The Chesapeake Bay Program has exceeded its goals for reducing two key nutrients that pollute the Bay, the partnership announced Tuesday.
Phosphorus and sediment loads are lower, thanks to pollution efforts put in place between 2009 and 2017 in the Bay watershed states: Delaware, Maryland, New York, Pennsylvania, Virginia, West Virginia and the District of Columbia.
But the third key nutrient the Chesapeake Bay Program seeks to reduce, nitrogen, fell short of its target.
Through the Chesapeake Bay Watershed Agreement, states committed to put practices in place that would get the Bay 60 percent of the way to its goal in 2017, and all the way there by 2025. As it stands, nitrogen-reduction efforts are 40 percent of the way there, phosphorous reductions are 87 percent of the way there, and sediment is 67 percent.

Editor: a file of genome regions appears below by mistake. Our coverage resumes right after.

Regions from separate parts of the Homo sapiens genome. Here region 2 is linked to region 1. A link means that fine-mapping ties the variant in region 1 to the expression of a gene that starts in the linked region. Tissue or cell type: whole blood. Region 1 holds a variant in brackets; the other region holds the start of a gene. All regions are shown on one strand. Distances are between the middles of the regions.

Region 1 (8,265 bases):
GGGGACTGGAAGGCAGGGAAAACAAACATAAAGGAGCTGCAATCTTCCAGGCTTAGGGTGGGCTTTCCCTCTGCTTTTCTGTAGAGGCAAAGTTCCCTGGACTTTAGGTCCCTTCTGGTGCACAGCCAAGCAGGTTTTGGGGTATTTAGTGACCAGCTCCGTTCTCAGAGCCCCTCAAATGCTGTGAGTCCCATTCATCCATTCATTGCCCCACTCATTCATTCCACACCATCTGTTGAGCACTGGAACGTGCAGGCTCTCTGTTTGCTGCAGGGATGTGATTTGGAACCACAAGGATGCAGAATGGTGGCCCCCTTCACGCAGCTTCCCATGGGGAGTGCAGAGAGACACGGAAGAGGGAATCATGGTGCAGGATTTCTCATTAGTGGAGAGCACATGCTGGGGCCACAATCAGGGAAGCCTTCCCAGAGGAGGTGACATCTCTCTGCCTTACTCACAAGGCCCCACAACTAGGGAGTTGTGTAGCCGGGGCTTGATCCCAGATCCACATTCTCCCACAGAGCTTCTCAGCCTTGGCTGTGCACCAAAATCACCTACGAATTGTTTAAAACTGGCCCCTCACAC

Excessive nutrients, especially nitrogen, phosphorus and sediment, are a main cause of the Bay’s poor health. Sediment can block sunlight from reaching underwater plants that keep the water healthy. Nitrogen and phosphorus fuel algae blooms that starve aquatic life of oxygen.
Experts credit the improvement in phosphorus and sediment to wastewater treatment plant upgrades, and better plans to reduce agricultural runoff. But, they say, both agricultural and urban improvements will need to be made even faster to fix the shortfall in nitrogen reduction.
“It is great to see our efforts have resulted in measurable improvements in the Bay’s health and its living resources. While we are encouraged by our progress…we must accelerate nitrogen reductions if we are to be successful,” says Dinorah K. Dalmasy, who is co-chair of the Water Quality Goal Implementation Team.
Each year, the Chesapeake Bay Program partners report the pollution controls they have put into place, and water quality experts run computer simulations known as the Watershed Model to determine how far the partners have come towards meeting reduction goals.